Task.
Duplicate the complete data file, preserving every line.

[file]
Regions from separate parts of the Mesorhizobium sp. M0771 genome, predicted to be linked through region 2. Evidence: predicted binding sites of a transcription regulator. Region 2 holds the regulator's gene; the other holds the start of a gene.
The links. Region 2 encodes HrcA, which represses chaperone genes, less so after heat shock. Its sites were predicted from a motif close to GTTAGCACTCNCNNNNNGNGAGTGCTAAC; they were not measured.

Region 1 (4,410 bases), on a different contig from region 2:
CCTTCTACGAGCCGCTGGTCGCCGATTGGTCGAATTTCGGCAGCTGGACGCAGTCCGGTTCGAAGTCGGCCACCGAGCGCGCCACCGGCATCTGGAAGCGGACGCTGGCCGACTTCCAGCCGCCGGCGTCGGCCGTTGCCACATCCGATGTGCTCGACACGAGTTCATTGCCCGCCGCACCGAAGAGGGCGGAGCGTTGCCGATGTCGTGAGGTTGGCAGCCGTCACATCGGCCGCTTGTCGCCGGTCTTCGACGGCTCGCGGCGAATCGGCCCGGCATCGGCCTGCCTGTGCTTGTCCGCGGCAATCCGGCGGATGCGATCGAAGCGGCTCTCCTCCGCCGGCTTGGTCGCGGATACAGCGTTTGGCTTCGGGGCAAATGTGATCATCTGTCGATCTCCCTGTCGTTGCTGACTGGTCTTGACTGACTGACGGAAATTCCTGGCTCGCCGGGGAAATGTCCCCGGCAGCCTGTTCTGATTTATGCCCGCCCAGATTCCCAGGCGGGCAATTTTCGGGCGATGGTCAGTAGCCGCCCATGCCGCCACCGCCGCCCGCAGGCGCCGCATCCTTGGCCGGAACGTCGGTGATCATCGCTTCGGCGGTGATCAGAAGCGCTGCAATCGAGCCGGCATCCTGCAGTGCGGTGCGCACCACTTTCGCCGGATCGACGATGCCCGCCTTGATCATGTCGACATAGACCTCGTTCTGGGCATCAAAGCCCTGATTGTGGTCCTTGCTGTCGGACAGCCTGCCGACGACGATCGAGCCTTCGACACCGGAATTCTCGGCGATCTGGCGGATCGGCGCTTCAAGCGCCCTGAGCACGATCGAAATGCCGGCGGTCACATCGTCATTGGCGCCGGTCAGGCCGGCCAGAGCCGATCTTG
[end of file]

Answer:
Regions from separate parts of the Mesorhizobium sp. M0771 genome, predicted to be linked through region 2. Evidence: predicted binding sites of a transcription regulator. Region 2 holds the regulator's gene; the other holds the start of a gene.
The links. Region 2 encodes HrcA, which represses chaperone genes, less so after heat shock. Its sites were predicted from a motif close to GTTAGCACTCNCNNNNNGNGAGTGCTAAC; they were not measured.

Region 1 (4,410 bases), on a different contig from region 2:
CCTTCTACGAGCCGCTGGTCGCCGATTGGTCGAATTTCGGCAGCTGGACGCAGTCCGGTTCGAAGTCGGCCACCGAGCGCGCCACCGGCATCTGGAAGCGGACGCTGGCCGACTTCCAGCCGCCGGCGTCGGCCGTTGCCACATCCGATGTGCTCGACACGAGTTCATTGCCCGCCGCACCGAAGAGGGCGGAGCGTTGCCGATGTCGTGAGGTTGGCAGCCGTCACATCGGCCGCTTGTCGCCGGTCTTCGACGGCTCGCGGCGAATCGGCCCGGCATCGGCCTGCCTGTGCTTGTCCGCGGCAATCCGGCGGATGCGATCGAAGCGGCTCTCCTCCGCCGGCTTGGTCGCGGATACAGCGTTTGGCTTCGGGGCAAATGTGATCATCTGTCGATCTCCCTGTCGTTGCTGACTGGTCTTGACTGACTGACGGAAATTCCTGGCTCGCCGGGGAAATGTCCCCGGCAGCCTGTTCTGATTTATGCCCGCCCAGATTCCCAGGCGGGCAATTTTCGGGCGATGGTCAGTAGCCGCCCATGCCGCCACCGCCGCCCGCAGGCGCCGCATCCTTGGCCGGAACGTCGGTGATCATCGCTTCGGCGGTGATCAGAAGCGCTGCAATCGAGCCGGCATCCTGCAGTGCGGTGCGCACCACTTTCGCCGGATCGACGATGCCCGCCTTGATCATGTCGACATAGACCTCGTTCTGGGCATCAAAGCCCTGATTGTGGTCCTTGCTGTCGGACAGCCTGCCGACGACGATCGAGCCTTCGACACCGGAATTCTCGGCGATCTGGCGGATCGGCGCTTCAAGCGCCCTGAGCACGATCGAAATGCCGGCGGTCACATCGTCATTGGCGCCGGTCAGGCCGGCCAGAGCCGATCTTG